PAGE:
Safety note: Always wear masks and gloves and work in a well-ventilated area when handling commercial or home-made compost as it can contain legionella bacteria. Check out the Worksafe guidelines.

Use Council's composting subsidy voucher to help you put your food and garden scraps to work. Not only can you save money on your waste bills and create compost for your garden, but it’s also a great way to take personal action on reducing greenhouse gas emissions by keeping foodwaste out of landfill. Details of the participating retailers and the type of products they sell are given on the coupon.

Composting kitchen and garden waste could halve the amount of weekly household rubbish you produce, and save money. You don’t have to pay for so many bags or bin loads, plus your garden will not need as much watering and will deliver a bumper crop of vegetables or flowers. It’s nature’s way of recycling unwanted food scraps and garden waste.

Why compost?

There are lots of reasons to start composting - here’s just a few of them!


  • Saves you money
  • Enriches your soil by increasing organic material and the amount of water it can hold, fertility, and a number of beneficial microbes and earthworms
  • Uses local resources instead of imported compost
  • Reduces the need for chemical fertilisers in your garden
  • Reduces the harmful effects of organic rubbish in landfill e.g. organic waste rots down in landfill anaerobically (without oxygen) producing methane, a serious greenhouse gas
  • Extends the life of landfills by reducing the volume of rubbish

Compost Vs Landfill

Nelson City Council is keen to encourage residents to compost instead of throwing scraps and garden waste in the rubbish. A subsidy is available to help with the purchase of a compost bin, worm farm, worms or an EM Bokashi system. The subsidy is available to every household in Nelson. A handy composting guide is also available for download (2.3MB PDF).

beginners guide to composting promo

Check out our Beginner's Guide to Composting video.

Methods of Composting

Methods of Composting has more about composting, worm farming and the EM Bokashi system.

home composting small quantities

Have you got kitchen scraps but no time or space to compost them?

Sharewaste connects people who want to recycle their kitchen scraps but don’t have either the space or the time, with local people who are already composting or can use scraps for worm farming or chickens.  Sharewaste is supported by Nelson City Council and Tasman District Council.

If you are accepting other people's food scraps and would like a Sharewaste sticker for your letterbox contact

Ministry of Health Safe Gardening Guidelines

  • Minimise the amount of dust when working in the garden. Wear a dust mask so that any dust is filtered out before you can breathe it in
  • Water gardens and indoor plants using a gentle spray
  • Read the warning label on bagged composts or potting mix
  • Wear gloves
  • Dampen potting mixes before use. Open bags of soil products slowly, away from the face, in a well-ventilated area
  • Make sure the working area is well-ventilated (glasshouse, potting shed)
  • See a doctor if you develop a flu-like illness that is worsening
  • Wash hand thoroughly after gardening or handling soil products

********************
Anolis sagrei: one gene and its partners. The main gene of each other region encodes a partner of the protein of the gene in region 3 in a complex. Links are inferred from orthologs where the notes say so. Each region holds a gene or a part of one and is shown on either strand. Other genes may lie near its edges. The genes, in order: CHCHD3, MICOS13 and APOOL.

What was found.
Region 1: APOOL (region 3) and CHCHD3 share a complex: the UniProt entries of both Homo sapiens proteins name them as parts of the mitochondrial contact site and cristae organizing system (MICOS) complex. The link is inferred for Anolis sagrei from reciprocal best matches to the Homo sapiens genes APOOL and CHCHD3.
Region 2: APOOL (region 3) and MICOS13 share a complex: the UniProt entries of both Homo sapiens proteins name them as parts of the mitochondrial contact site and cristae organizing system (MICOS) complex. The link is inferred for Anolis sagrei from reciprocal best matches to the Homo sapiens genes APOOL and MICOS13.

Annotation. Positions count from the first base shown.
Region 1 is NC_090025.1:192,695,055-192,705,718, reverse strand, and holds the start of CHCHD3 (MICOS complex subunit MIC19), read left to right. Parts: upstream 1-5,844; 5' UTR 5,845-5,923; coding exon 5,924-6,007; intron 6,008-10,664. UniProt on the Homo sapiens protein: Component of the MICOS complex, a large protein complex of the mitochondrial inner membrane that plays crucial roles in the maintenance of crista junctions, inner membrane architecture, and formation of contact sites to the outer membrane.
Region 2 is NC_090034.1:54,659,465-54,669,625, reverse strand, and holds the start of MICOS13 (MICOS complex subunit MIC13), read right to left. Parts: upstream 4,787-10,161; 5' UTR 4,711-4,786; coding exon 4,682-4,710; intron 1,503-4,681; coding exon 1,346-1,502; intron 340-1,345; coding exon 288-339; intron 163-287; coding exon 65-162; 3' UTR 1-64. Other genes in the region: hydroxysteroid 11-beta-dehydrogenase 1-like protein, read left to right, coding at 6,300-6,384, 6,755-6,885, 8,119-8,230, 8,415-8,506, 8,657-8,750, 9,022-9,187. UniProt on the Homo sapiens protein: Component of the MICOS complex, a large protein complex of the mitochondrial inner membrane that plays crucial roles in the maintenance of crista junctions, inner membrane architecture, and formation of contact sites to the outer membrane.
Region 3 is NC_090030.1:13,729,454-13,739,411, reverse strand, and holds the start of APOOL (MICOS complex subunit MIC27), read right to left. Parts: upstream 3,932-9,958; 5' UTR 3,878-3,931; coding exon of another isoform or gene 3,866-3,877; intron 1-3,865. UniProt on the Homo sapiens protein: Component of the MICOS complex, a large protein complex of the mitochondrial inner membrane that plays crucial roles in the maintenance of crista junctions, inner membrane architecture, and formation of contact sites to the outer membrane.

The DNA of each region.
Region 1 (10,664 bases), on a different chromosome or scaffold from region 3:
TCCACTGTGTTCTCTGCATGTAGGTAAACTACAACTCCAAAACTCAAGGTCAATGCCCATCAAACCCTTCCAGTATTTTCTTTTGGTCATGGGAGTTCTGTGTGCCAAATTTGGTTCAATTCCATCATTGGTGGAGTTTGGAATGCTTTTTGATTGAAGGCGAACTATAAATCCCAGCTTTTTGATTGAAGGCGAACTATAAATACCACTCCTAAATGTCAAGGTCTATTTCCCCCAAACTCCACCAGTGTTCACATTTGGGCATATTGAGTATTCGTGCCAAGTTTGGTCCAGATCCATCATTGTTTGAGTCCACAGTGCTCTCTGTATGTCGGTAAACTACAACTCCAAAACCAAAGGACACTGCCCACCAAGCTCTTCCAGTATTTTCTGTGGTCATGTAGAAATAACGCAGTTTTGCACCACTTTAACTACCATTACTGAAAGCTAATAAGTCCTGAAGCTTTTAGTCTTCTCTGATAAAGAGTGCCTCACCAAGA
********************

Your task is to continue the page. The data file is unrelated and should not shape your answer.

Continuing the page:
Legionellosis (or Legionnaires’ disease) is a form of pneumonia. It’s caused by a bacteria called legionella, an environmental organism that lives in moist conditions. You can catch the disease by inhaling airborne droplets or particles containing the bacteria. There has been no reported person to-person spread of legionellosis.

The illness may be mild or severe and can sometimes be fatal. It is more common in older people, particularly if they smoke, have poor immunity or have a chronic illness, and those with compromised immune systems are at increased risk of infection. To reduce the risk of exposure to legionella:

  • minimise the amount of dust when working in the garden
  • water your garden and indoor plants using a gentle spray
  • read the warning on bags of composted potting mixes
  • wear gloves when handling soil, mulches, compost or potting mix
  • wear a face mask when opening bags or using potting mix and compost to avoid inhaling dust
  • open bags of soil products or composted potting mixes slowly and away from the face
  • dampen potting mixes before use
  • make sure the working area (glasshouse, potting shed) is well ventilated
  • avoid touching your face when handling soil, compost or potting mix
  • always wash your hands after handling soil, compost or potting mix, even if gloves have been worn.

See your doctor immediately if you develop a flu-like illness that is worsening. Antibiotics are effective against legionellosis if given early.


Tetanus is a serious illness at any age. Animal manures may contain this organism and it can be picked up through broken skin and puncture wounds.

  • Keep cuts, scratches and grazes covered while working in the garden. Make sure that any injury is immediately and thoroughly cleaned.
  • Tetanus vaccine has been given to children since 1960. If you have not had a course of three doses of tetanus and diphtheria vaccine as a child or adult, see your doctor or practice nurse. Adults need a booster of tetanus-diphtheria vaccine at ages 45 and 65.

For more information on staying safe while enjoying your garden, download a free copy of the Ministry of Health’s booklet, ‘Keeping safe when gardening and handling compost’ (HE4605)